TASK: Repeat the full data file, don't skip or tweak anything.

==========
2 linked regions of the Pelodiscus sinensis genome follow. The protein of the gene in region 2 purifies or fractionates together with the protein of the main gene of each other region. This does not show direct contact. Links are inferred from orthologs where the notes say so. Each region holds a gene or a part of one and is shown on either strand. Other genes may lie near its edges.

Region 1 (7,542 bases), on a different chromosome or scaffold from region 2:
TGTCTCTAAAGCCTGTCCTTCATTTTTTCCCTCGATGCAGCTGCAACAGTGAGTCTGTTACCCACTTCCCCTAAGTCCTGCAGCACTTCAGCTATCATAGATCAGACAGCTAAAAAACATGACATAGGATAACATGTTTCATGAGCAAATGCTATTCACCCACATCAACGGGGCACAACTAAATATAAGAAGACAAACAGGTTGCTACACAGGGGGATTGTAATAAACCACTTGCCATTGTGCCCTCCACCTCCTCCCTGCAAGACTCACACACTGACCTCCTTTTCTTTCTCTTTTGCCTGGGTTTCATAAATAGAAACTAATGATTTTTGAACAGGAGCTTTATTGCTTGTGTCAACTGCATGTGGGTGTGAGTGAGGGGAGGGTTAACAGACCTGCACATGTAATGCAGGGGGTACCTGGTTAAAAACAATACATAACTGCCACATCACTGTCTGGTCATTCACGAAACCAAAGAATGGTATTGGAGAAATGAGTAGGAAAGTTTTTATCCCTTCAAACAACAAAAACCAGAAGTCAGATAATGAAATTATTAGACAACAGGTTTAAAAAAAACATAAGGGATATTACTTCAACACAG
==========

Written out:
2 linked regions of the Pelodiscus sinensis genome follow. The protein of the gene in region 2 purifies or fractionates together with the protein of the main gene of each other region. This does not show direct contact. Links are inferred from orthologs where the notes say so. Each region holds a gene or a part of one and is shown on either strand. Other genes may lie near its edges.

Region 1 (7,542 bases), on a different chromosome or scaffold from region 2:
TGTCTCTAAAGCCTGTCCTTCATTTTTTCCCTCGATGCAGCTGCAACAGTGAGTCTGTTACCCACTTCCCCTAAGTCCTGCAGCACTTCAGCTATCATAGATCAGACAGCTAAAAAACATGACATAGGATAACATGTTTCATGAGCAAATGCTATTCACCCACATCAACGGGGCACAACTAAATATAAGAAGACAAACAGGTTGCTACACAGGGGGATTGTAATAAACCACTTGCCATTGTGCCCTCCACCTCCTCCCTGCAAGACTCACACACTGACCTCCTTTTCTTTCTCTTTTGCCTGGGTTTCATAAATAGAAACTAATGATTTTTGAACAGGAGCTTTATTGCTTGTGTCAACTGCATGTGGGTGTGAGTGAGGGGAGGGTTAACAGACCTGCACATGTAATGCAGGGGGTACCTGGTTAAAAACAATACATAACTGCCACATCACTGTCTGGTCATTCACGAAACCAAAGAATGGTATTGGAGAAATGAGTAGGAAAGTTTTTATCCCTTCAAACAACAAAAACCAGAAGTCAGATAATGAAATTATTAGACAACAGGTTTAAAAAAAACATAAGGGATATTACTTCAACACAG